comScore The Five Hosts Defend Bloomberg’s ‘Stop And Frisk’ Remarks: Calling Him Racist Just Shuts Down Debate | Mediaite
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The Five Hosts Defend Bloomberg’s ‘Stop And Frisk’ Remarks: Calling Him Racist Just Shuts Down Debate

The hosts of The Five tonight offered a rare defense of New York City mayor Michael Bloomberg against charges that he made “racially charged” remarks when he lashed out at stop-and-frisk opponents last week. The hosts had a consensus on whether or not Bloomberg was being offensive (he wasn’t), but they were split when it came to the actual stop-and-frisk policy. Liberal Bob Beckel was very outspoken against it, while conservative Eric Bolling admitted he’s not sure about the constitutionality or effectiveness of the law enforcement practice.

RELATED: Bloomberg Unloads On ‘Stop And Frisk’ Opponents: Whites Stopped ‘Too Much’ And ‘Minorities Too Little’

Greg Gutfeld opened with a short monologue calling out people attacking Bloomberg, because going after someone’s tone instead of the content of their meaning “allows you to avoid addressing the statement’s truthfulness.” Beckel admitted he wouldn’t have said what Bloomberg did in the same way, and claimed that an “overwhelming majority” of police officers are stationed in white, suburban neighborhoods. Kimberly Guilfoyle asked how Beckel knew that. Beckel responded, “Walking through Times Square!”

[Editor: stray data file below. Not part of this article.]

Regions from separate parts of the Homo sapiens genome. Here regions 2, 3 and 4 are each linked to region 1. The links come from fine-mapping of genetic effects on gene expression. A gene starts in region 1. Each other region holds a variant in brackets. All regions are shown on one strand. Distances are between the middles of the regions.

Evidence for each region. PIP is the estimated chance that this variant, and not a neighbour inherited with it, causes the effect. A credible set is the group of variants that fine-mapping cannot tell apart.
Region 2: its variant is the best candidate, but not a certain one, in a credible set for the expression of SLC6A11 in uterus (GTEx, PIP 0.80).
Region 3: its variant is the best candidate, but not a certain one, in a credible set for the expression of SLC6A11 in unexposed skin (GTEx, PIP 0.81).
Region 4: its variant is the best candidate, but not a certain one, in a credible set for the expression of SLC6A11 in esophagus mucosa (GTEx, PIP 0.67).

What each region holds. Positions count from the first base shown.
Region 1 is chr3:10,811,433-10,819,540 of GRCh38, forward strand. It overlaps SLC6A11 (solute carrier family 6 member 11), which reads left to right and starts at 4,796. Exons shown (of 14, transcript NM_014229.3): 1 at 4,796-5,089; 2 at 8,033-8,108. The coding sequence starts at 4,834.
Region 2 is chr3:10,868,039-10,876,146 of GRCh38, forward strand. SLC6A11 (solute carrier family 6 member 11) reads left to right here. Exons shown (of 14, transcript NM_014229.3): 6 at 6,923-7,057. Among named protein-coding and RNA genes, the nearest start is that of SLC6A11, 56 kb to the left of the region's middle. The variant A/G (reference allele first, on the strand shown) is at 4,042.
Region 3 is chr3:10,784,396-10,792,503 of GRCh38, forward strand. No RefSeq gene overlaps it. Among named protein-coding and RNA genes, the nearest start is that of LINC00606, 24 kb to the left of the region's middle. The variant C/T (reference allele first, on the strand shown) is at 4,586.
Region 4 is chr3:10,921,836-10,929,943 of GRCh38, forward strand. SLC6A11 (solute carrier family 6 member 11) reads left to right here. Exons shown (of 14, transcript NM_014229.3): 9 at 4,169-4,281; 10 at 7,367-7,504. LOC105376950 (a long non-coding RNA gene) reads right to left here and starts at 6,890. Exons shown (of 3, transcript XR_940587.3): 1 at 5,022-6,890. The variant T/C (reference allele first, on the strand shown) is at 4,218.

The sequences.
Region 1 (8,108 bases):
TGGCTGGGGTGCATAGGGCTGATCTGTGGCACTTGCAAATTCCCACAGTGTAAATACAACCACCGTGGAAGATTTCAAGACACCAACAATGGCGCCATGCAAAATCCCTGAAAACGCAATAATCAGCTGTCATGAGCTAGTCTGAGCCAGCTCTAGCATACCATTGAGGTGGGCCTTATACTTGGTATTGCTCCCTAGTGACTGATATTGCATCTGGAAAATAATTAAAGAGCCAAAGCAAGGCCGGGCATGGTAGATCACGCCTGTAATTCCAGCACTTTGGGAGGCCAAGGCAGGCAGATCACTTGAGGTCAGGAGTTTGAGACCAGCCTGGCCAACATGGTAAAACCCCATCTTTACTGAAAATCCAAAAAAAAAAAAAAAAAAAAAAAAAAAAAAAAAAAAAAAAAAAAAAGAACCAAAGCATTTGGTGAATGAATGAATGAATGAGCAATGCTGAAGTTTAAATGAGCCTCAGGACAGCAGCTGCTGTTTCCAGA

Gutfeld noted that stop-and-frisk may actually be making neighborhoods safer. Bolling allowed that it may be effective, but asked, “What are they catching? What are they stopping?” Gutfeld said they’re confiscating weapons, to which Bolling responded, “Are they, though?”

Beckel doubted this was the case too. Gutfeld joked that Beckel is “secretly hoping to be stopped and frisked.” Perino said this is probably he’s just marching up and down Times Square, because he’s got nothing better to do.

Guilfoyle insisted the stop-and-frisk policy is effective, and claimed, “If you’re interested in crime going up, then continue to try and mess with the police department that are trying to do their job, keep the streets safe, so that crimes don’t happen.” Bolling wondered if he was being a hypocrite for what might be considered a violation of the Fourth Amendment.

Bolling did conclude the segment by saying, “If it’s constitutional, I’m all for it.”

Watch the video below, courtesy of Fox News:

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